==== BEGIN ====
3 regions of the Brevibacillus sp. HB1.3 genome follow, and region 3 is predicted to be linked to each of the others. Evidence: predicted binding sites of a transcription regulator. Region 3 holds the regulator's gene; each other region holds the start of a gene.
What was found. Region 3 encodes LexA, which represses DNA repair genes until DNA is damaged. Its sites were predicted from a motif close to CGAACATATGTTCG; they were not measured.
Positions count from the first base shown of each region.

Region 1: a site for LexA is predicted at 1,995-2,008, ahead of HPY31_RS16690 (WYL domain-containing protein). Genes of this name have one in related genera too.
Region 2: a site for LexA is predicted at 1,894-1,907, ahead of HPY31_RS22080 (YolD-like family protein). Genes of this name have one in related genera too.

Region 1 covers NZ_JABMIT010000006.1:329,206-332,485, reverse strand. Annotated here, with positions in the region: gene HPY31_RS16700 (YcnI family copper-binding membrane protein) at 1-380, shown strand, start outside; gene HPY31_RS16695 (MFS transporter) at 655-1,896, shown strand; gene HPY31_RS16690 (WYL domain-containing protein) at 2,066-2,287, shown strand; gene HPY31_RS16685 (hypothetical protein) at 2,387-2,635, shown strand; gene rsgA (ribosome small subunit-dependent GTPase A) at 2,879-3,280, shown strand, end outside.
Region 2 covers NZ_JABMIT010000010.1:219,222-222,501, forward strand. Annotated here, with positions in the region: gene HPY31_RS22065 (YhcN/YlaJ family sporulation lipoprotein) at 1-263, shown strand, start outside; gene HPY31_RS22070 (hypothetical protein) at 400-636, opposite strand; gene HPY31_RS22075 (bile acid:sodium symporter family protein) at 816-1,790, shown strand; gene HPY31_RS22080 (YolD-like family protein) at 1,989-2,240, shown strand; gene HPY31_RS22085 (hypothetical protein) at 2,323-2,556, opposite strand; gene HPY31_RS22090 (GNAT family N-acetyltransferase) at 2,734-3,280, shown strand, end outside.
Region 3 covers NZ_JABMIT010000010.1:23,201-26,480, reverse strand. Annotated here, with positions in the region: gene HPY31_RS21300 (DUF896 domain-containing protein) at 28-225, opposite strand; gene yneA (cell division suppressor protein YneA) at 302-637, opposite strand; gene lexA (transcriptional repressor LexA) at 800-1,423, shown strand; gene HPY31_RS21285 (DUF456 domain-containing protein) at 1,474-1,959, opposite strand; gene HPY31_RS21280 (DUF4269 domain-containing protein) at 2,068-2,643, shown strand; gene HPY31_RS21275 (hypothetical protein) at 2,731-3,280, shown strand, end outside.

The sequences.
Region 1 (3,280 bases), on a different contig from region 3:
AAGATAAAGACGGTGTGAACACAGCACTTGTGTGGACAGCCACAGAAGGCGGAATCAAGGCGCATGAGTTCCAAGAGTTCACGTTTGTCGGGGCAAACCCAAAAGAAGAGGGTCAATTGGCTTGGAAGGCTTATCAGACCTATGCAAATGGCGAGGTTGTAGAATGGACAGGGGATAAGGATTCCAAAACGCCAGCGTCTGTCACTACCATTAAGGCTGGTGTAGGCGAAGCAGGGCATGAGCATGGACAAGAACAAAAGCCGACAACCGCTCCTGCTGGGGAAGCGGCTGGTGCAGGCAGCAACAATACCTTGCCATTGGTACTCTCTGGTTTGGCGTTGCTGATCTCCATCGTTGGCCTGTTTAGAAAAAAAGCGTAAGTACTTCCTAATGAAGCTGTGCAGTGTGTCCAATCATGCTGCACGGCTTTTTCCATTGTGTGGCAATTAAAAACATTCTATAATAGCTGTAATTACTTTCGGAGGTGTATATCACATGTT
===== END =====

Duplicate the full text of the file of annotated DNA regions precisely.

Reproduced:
3 regions of the Brevibacillus sp. HB1.3 genome follow, and region 3 is predicted to be linked to each of the others. Evidence: predicted binding sites of a transcription regulator. Region 3 holds the regulator's gene; each other region holds the start of a gene.
What was found. Region 3 encodes LexA, which represses DNA repair genes until DNA is damaged. Its sites were predicted from a motif close to CGAACATATGTTCG; they were not measured.
Positions count from the first base shown of each region.

Region 1: a site for LexA is predicted at 1,995-2,008, ahead of HPY31_RS16690 (WYL domain-containing protein). Genes of this name have one in related genera too.
Region 2: a site for LexA is predicted at 1,894-1,907, ahead of HPY31_RS22080 (YolD-like family protein). Genes of this name have one in related genera too.

Region 1 covers NZ_JABMIT010000006.1:329,206-332,485, reverse strand. Annotated here, with positions in the region: gene HPY31_RS16700 (YcnI family copper-binding membrane protein) at 1-380, shown strand, start outside; gene HPY31_RS16695 (MFS transporter) at 655-1,896, shown strand; gene HPY31_RS16690 (WYL domain-containing protein) at 2,066-2,287, shown strand; gene HPY31_RS16685 (hypothetical protein) at 2,387-2,635, shown strand; gene rsgA (ribosome small subunit-dependent GTPase A) at 2,879-3,280, shown strand, end outside.
Region 2 covers NZ_JABMIT010000010.1:219,222-222,501, forward strand. Annotated here, with positions in the region: gene HPY31_RS22065 (YhcN/YlaJ family sporulation lipoprotein) at 1-263, shown strand, start outside; gene HPY31_RS22070 (hypothetical protein) at 400-636, opposite strand; gene HPY31_RS22075 (bile acid:sodium symporter family protein) at 816-1,790, shown strand; gene HPY31_RS22080 (YolD-like family protein) at 1,989-2,240, shown strand; gene HPY31_RS22085 (hypothetical protein) at 2,323-2,556, opposite strand; gene HPY31_RS22090 (GNAT family N-acetyltransferase) at 2,734-3,280, shown strand, end outside.
Region 3 covers NZ_JABMIT010000010.1:23,201-26,480, reverse strand. Annotated here, with positions in the region: gene HPY31_RS21300 (DUF896 domain-containing protein) at 28-225, opposite strand; gene yneA (cell division suppressor protein YneA) at 302-637, opposite strand; gene lexA (transcriptional repressor LexA) at 800-1,423, shown strand; gene HPY31_RS21285 (DUF456 domain-containing protein) at 1,474-1,959, opposite strand; gene HPY31_RS21280 (DUF4269 domain-containing protein) at 2,068-2,643, shown strand; gene HPY31_RS21275 (hypothetical protein) at 2,731-3,280, shown strand, end outside.

The sequences.
Region 1 (3,280 bases), on a different contig from region 3:
AAGATAAAGACGGTGTGAACACAGCACTTGTGTGGACAGCCACAGAAGGCGGAATCAAGGCGCATGAGTTCCAAGAGTTCACGTTTGTCGGGGCAAACCCAAAAGAAGAGGGTCAATTGGCTTGGAAGGCTTATCAGACCTATGCAAATGGCGAGGTTGTAGAATGGACAGGGGATAAGGATTCCAAAACGCCAGCGTCTGTCACTACCATTAAGGCTGGTGTAGGCGAAGCAGGGCATGAGCATGGACAAGAACAAAAGCCGACAACCGCTCCTGCTGGGGAAGCGGCTGGTGCAGGCAGCAACAATACCTTGCCATTGGTACTCTCTGGTTTGGCGTTGCTGATCTCCATCGTTGGCCTGTTTAGAAAAAAAGCGTAAGTACTTCCTAATGAAGCTGTGCAGTGTGTCCAATCATGCTGCACGGCTTTTTCCATTGTGTGGCAATTAAAAACATTCTATAATAGCTGTAATTACTTTCGGAGGTGTATATCACATGTT